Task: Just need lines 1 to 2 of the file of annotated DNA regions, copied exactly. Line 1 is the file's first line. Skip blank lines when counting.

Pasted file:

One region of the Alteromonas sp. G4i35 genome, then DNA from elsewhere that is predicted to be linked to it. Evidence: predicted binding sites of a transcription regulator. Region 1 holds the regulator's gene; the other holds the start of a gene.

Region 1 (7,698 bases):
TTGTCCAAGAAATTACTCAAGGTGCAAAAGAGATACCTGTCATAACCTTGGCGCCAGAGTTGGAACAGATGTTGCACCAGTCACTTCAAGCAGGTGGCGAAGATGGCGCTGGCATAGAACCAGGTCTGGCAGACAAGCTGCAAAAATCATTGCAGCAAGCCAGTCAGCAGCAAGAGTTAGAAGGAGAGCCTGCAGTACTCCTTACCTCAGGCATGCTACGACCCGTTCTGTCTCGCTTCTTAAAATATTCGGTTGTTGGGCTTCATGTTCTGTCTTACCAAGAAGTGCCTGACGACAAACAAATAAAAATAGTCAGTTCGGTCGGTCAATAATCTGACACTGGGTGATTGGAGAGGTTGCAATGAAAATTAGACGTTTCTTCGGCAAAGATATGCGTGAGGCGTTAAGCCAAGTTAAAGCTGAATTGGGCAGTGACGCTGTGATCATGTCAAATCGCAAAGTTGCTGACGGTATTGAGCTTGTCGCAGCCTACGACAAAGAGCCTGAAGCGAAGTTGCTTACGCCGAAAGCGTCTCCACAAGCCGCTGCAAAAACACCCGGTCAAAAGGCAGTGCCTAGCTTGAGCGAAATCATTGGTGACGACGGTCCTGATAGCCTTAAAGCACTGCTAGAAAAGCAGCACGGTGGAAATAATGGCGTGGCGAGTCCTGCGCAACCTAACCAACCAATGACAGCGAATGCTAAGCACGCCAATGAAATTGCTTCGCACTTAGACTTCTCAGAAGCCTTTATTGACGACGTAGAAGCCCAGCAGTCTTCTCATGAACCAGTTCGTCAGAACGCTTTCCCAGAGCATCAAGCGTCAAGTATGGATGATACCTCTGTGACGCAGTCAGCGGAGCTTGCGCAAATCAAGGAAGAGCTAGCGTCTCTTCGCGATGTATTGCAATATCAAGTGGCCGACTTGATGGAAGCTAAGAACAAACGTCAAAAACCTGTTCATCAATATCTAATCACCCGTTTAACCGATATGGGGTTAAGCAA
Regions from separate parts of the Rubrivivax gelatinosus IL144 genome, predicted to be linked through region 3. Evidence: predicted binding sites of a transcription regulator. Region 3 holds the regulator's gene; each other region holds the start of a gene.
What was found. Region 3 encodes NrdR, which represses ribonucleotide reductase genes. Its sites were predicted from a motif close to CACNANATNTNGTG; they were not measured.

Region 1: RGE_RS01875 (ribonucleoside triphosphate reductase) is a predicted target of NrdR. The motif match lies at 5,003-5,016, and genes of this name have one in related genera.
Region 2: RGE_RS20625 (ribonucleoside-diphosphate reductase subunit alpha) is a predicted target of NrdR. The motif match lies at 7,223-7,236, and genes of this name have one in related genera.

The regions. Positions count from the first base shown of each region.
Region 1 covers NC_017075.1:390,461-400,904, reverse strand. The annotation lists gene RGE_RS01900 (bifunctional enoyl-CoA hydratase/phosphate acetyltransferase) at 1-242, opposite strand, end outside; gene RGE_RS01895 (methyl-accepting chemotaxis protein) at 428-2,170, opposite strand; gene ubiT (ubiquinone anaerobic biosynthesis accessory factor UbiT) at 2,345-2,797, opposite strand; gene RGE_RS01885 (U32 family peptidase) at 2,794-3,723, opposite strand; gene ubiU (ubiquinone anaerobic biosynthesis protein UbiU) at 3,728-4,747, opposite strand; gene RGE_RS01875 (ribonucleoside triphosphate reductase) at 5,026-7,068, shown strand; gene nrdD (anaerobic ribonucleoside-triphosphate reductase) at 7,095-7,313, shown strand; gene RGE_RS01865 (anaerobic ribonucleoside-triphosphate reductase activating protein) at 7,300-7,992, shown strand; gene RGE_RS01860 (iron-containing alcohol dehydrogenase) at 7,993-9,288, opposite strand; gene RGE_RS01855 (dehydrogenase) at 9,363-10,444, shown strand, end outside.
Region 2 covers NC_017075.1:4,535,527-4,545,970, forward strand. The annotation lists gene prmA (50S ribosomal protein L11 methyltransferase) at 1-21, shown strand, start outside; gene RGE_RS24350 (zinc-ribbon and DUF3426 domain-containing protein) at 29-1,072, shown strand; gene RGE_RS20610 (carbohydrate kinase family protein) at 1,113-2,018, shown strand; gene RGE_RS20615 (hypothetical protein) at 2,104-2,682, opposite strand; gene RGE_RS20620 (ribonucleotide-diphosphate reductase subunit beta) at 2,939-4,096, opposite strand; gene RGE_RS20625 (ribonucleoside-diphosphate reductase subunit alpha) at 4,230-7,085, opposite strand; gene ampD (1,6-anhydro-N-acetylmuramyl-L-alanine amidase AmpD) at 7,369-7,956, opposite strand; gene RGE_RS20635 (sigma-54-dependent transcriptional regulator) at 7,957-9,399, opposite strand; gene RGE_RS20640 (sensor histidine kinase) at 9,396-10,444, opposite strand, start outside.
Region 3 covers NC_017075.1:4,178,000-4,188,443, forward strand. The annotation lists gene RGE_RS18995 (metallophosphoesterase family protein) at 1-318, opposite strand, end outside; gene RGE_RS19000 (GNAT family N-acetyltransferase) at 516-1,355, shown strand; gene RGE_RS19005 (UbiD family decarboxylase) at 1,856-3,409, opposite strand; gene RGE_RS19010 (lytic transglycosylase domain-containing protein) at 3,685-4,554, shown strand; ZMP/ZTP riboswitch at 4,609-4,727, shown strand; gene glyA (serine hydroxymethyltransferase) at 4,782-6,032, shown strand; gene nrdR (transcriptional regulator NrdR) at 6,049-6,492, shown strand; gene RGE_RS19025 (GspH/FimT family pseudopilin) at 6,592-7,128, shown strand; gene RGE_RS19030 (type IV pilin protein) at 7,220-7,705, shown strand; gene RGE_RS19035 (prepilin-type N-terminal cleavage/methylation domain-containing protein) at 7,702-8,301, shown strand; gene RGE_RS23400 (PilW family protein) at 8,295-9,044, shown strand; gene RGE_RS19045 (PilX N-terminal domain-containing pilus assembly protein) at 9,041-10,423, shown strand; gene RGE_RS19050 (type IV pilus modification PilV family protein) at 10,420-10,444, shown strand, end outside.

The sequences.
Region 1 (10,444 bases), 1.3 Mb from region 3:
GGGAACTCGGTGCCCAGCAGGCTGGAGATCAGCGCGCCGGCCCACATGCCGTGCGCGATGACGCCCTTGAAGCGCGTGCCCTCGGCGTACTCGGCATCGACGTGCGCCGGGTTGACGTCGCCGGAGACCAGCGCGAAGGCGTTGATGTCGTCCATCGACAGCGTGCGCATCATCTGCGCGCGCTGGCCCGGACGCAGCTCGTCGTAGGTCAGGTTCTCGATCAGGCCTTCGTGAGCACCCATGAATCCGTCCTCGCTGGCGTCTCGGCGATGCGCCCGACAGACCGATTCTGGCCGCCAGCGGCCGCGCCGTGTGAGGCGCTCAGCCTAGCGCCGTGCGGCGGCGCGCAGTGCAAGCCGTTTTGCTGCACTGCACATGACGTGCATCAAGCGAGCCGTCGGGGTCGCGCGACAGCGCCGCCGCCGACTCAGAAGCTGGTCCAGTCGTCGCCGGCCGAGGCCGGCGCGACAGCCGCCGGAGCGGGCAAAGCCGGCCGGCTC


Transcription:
One region of the Alteromonas sp. G4i35 genome, then DNA from elsewhere that is predicted to be linked to it. Evidence: predicted binding sites of a transcription regulator. Region 1 holds the regulator's gene; the other holds the start of a gene.

Region 1 (7,698 bases):